Megan Gallagher

2010 Runner Up

In the spring, my father had a black thumb
and too many blisters. Pear blossoms
and new tomato worms kept him busy. He cared
for the land like a newborn, rising early each morning
to make coffee in the fog. When the chickens were found,
bloodless, with soft feathers and snapped necks,
the hole in the coop was repaired, a new one
made in the soil of the orchard. He grew wary
of permanence.                                      Late summer,

you and I served our time among
the lettuce heads, the sunflowers,
and dying okra. We pretended nothing but this
had ever existed, that instead of a town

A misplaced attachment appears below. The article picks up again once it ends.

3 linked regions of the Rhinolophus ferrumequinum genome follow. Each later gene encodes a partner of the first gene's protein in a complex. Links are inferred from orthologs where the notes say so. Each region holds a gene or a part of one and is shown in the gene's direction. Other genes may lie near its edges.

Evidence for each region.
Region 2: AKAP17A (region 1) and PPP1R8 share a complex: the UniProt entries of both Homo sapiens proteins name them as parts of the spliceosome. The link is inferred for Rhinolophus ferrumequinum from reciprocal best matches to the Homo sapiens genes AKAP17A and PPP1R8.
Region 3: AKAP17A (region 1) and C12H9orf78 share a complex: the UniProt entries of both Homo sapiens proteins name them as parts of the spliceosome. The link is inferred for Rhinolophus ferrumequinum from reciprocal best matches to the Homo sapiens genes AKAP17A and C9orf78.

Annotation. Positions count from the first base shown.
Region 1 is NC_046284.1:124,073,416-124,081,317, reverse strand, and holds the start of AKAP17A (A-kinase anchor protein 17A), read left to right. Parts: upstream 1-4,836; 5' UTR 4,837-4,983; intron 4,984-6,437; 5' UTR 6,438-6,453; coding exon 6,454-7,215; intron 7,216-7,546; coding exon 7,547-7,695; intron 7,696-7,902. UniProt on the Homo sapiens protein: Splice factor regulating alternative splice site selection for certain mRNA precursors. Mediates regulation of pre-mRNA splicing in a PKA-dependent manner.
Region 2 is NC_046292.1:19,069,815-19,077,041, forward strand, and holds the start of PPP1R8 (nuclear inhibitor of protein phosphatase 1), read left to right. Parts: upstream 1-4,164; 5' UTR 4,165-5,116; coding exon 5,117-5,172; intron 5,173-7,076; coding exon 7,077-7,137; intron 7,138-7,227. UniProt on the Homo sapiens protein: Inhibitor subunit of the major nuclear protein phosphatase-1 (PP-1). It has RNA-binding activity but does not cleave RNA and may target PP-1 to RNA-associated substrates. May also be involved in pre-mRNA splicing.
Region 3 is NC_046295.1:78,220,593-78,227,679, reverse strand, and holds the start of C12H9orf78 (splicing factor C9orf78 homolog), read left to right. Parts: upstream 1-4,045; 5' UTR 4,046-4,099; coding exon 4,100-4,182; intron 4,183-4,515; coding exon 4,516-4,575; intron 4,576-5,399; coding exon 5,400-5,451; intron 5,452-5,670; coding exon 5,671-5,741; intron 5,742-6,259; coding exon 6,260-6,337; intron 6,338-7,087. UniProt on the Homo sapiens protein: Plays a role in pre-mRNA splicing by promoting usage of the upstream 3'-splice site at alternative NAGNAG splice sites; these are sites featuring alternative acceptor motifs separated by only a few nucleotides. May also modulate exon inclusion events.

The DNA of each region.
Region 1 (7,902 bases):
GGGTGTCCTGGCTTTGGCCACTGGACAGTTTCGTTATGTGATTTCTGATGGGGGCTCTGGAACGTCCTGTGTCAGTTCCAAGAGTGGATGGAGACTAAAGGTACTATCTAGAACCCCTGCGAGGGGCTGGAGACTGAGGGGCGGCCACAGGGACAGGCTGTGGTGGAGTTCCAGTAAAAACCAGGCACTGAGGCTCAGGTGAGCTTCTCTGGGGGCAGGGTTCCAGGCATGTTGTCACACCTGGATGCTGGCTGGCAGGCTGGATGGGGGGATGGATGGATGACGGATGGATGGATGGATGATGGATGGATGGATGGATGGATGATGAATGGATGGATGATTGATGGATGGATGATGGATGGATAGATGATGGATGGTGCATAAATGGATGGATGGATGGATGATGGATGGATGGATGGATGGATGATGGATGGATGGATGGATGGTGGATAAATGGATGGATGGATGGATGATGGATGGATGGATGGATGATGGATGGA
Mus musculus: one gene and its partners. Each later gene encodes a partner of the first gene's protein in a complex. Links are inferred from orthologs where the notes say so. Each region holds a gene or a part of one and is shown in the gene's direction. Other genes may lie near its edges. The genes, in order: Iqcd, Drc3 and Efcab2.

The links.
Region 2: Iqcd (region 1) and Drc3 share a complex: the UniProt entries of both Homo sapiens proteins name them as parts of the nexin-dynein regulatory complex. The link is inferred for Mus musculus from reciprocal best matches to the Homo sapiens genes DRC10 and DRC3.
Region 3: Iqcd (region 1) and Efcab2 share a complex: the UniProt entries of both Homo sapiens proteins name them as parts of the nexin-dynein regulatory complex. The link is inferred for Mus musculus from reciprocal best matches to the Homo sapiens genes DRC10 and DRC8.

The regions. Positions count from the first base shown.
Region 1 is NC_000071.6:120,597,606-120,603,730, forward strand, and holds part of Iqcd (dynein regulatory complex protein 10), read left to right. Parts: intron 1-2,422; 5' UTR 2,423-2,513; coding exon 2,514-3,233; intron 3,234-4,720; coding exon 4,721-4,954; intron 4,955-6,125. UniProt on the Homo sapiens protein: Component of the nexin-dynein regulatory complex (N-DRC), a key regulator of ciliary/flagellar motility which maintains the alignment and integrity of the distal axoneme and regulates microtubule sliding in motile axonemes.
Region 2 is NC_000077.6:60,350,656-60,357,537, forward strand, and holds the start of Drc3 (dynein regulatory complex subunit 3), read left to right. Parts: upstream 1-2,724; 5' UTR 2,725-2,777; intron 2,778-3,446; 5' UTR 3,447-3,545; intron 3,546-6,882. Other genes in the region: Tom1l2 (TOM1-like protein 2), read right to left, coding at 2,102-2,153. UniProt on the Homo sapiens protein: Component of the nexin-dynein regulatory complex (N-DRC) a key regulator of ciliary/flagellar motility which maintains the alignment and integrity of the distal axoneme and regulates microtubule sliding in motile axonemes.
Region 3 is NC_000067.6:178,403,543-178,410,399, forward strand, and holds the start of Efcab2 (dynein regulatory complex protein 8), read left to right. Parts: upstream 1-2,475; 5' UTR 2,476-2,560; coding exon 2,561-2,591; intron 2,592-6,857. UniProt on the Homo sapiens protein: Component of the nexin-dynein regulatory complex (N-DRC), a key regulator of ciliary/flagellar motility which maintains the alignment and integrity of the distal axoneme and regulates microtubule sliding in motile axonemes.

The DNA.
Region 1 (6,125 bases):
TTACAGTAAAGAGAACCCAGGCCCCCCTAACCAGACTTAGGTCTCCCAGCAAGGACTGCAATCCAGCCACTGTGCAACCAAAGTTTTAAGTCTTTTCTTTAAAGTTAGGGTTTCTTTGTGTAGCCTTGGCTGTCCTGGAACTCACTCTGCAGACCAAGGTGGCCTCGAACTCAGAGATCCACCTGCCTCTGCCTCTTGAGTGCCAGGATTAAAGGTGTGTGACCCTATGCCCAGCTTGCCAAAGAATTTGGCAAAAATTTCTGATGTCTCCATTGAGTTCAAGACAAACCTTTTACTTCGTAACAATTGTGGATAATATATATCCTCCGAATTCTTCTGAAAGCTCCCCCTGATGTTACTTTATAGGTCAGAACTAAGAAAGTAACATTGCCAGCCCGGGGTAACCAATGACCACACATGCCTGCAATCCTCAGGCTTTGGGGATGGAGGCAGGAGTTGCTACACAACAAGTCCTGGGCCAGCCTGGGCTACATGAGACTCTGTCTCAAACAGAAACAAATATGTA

in the marshlands or a town
in the foothills, this same earth
was where we slept.     Behind us

in the field, my father picked
basket after basket of fiery peppers.
It rained, or the sprinklers
came on, and we let the water soak
our shirts and thirsty skin. The new chickens
huddled together against the wet,
a gently clucking mass of feathers,
bits of corn.

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